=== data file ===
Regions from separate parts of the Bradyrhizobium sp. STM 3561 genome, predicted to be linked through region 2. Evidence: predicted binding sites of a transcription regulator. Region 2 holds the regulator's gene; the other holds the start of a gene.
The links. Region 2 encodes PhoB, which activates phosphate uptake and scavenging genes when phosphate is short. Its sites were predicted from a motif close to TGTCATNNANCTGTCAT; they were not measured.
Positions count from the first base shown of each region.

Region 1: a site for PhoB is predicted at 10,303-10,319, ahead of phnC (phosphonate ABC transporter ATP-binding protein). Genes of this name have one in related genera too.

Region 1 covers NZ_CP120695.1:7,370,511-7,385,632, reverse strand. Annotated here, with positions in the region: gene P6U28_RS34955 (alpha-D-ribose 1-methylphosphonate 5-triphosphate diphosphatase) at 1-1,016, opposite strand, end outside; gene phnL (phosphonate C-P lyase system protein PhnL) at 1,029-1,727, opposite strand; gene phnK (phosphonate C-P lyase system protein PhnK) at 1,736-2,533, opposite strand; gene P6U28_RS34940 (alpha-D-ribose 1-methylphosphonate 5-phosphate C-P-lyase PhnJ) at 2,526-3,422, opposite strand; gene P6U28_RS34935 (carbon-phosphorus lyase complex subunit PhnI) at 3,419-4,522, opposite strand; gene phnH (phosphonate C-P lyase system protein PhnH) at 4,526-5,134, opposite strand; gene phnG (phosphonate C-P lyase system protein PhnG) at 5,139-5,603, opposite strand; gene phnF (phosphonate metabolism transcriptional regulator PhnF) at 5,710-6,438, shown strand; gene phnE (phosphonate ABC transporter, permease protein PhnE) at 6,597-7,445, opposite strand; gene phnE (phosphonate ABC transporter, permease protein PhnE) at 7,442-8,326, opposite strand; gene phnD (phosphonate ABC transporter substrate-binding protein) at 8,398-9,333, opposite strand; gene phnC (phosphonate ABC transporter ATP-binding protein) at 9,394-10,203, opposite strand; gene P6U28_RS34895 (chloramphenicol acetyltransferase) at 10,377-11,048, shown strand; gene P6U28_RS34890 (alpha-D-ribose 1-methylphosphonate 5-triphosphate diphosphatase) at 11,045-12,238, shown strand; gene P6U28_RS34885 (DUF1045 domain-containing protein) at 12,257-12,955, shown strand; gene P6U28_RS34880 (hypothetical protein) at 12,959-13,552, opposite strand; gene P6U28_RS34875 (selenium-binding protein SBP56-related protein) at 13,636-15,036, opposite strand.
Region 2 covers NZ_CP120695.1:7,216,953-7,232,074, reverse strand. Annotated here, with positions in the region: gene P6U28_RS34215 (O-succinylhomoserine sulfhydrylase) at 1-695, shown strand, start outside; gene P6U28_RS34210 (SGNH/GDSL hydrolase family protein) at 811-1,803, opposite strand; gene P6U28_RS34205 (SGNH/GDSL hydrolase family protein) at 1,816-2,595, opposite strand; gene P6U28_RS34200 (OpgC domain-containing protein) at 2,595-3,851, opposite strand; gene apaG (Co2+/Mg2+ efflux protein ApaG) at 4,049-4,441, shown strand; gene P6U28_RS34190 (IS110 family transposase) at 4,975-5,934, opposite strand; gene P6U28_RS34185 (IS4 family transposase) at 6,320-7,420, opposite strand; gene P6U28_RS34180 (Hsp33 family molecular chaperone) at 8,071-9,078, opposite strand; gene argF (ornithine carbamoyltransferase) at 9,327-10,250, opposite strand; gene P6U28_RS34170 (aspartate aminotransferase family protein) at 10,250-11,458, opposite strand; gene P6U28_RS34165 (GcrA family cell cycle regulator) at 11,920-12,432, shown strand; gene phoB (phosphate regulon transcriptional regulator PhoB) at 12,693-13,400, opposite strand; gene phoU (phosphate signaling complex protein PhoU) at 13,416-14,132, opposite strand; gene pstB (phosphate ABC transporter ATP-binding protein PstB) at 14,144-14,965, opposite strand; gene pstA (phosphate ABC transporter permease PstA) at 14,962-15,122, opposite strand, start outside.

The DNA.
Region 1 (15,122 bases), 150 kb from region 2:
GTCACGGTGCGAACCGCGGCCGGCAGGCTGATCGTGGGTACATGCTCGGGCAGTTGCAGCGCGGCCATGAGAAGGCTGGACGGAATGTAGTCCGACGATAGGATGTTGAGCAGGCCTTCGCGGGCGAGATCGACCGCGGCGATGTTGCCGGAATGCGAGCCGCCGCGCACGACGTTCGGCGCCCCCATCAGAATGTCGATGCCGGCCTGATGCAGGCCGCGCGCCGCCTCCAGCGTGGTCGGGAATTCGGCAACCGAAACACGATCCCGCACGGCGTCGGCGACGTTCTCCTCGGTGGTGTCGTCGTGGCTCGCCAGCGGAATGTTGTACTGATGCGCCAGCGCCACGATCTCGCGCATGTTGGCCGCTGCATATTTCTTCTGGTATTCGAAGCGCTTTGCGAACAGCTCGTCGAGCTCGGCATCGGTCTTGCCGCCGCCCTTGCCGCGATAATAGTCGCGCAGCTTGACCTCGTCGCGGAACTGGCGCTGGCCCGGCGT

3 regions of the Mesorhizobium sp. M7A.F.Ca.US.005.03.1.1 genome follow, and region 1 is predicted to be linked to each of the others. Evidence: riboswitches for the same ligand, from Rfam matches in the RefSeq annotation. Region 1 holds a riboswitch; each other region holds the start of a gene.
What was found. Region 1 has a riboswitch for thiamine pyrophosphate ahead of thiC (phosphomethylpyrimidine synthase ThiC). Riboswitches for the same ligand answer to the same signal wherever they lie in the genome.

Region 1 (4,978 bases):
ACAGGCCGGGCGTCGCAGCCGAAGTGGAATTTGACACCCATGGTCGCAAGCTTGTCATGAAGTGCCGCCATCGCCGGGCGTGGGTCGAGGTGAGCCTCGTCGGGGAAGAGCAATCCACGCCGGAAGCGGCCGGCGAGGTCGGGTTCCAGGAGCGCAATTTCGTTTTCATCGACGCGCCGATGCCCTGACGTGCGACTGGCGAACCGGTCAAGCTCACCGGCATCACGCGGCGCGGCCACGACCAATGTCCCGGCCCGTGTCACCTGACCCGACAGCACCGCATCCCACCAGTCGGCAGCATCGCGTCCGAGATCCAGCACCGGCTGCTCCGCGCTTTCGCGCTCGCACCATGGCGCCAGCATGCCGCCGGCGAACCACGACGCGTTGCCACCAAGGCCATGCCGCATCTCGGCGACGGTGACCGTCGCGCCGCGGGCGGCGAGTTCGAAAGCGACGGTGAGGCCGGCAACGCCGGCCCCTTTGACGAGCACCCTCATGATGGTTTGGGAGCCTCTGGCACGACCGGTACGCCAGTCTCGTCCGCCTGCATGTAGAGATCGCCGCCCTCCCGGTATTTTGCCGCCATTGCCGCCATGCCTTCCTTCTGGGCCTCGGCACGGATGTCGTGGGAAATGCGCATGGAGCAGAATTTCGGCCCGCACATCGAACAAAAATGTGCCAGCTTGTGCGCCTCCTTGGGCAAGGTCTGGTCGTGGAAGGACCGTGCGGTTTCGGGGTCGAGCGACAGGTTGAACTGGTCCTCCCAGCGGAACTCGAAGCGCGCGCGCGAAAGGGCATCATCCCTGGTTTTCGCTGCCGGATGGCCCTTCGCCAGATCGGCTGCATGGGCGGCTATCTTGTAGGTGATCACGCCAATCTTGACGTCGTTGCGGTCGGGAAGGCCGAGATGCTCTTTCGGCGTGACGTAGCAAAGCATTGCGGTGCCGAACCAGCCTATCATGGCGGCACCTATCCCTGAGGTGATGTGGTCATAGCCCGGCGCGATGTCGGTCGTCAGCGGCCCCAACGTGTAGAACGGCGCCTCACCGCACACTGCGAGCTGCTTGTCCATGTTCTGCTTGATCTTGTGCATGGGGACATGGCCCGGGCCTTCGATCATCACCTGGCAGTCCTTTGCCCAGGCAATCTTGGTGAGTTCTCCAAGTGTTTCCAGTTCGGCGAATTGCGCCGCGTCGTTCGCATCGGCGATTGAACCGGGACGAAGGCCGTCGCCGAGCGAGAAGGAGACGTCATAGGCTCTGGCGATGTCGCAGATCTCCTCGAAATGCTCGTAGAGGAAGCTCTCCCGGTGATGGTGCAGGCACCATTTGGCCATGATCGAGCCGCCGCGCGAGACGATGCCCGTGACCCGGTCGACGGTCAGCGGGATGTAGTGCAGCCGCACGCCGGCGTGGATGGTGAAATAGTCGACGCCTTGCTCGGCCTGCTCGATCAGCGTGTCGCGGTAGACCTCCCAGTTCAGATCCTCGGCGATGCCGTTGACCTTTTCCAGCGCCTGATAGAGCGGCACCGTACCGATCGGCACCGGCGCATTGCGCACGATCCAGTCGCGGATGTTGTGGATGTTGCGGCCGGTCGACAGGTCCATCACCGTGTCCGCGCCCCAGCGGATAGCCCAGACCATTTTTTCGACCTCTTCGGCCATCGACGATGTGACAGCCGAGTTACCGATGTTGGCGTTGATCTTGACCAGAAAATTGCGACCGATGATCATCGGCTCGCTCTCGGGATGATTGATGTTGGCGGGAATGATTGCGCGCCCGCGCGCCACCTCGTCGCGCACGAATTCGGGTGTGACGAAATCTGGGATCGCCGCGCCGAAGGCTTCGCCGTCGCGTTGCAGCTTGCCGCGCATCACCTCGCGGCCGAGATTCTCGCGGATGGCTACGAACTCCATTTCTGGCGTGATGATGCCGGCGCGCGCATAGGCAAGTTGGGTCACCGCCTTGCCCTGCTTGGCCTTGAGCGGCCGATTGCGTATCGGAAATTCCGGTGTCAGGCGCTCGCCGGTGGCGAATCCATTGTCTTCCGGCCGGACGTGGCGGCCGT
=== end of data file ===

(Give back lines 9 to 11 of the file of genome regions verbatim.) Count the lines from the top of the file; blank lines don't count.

GTCACGGTGCGAACCGCGGCCGGCAGGCTGATCGTGGGTACATGCTCGGGCAGTTGCAGCGCGGCCATGAGAAGGCTGGACGGAATGTAGTCCGACGATAGGATGTTGAGCAGGCCTTCGCGGGCGAGATCGACCGCGGCGATGTTGCCGGAATGCGAGCCGCCGCGCACGACGTTCGGCGCCCCCATCAGAATGTCGATGCCGGCCTGATGCAGGCCGCGCGCCGCCTCCAGCGTGGTCGGGAATTCGGCAACCGAAACACGATCCCGCACGGCGTCGGCGACGTTCTCCTCGGTGGTGTCGTCGTGGCTCGCCAGCGGAATGTTGTACTGATGCGCCAGCGCCACGATCTCGCGCATGTTGGCCGCTGCATATTTCTTCTGGTATTCGAAGCGCTTTGCGAACAGCTCGTCGAGCTCGGCATCGGTCTTGCCGCCGCCCTTGCCGCGATAATAGTCGCGCAGCTTGACCTCGTCGCGGAACTGGCGCTGGCCCGGCGT

3 regions of the Mesorhizobium sp. M7A.F.Ca.US.005.03.1.1 genome follow, and region 1 is predicted to be linked to each of the others. Evidence: riboswitches for the same ligand, from Rfam matches in the RefSeq annotation. Region 1 holds a riboswitch; each other region holds the start of a gene.
What was found. Region 1 has a riboswitch for thiamine pyrophosphate ahead of thiC (phosphomethylpyrimidine synthase ThiC). Riboswitches for the same ligand answer to the same signal wherever they lie in the genome.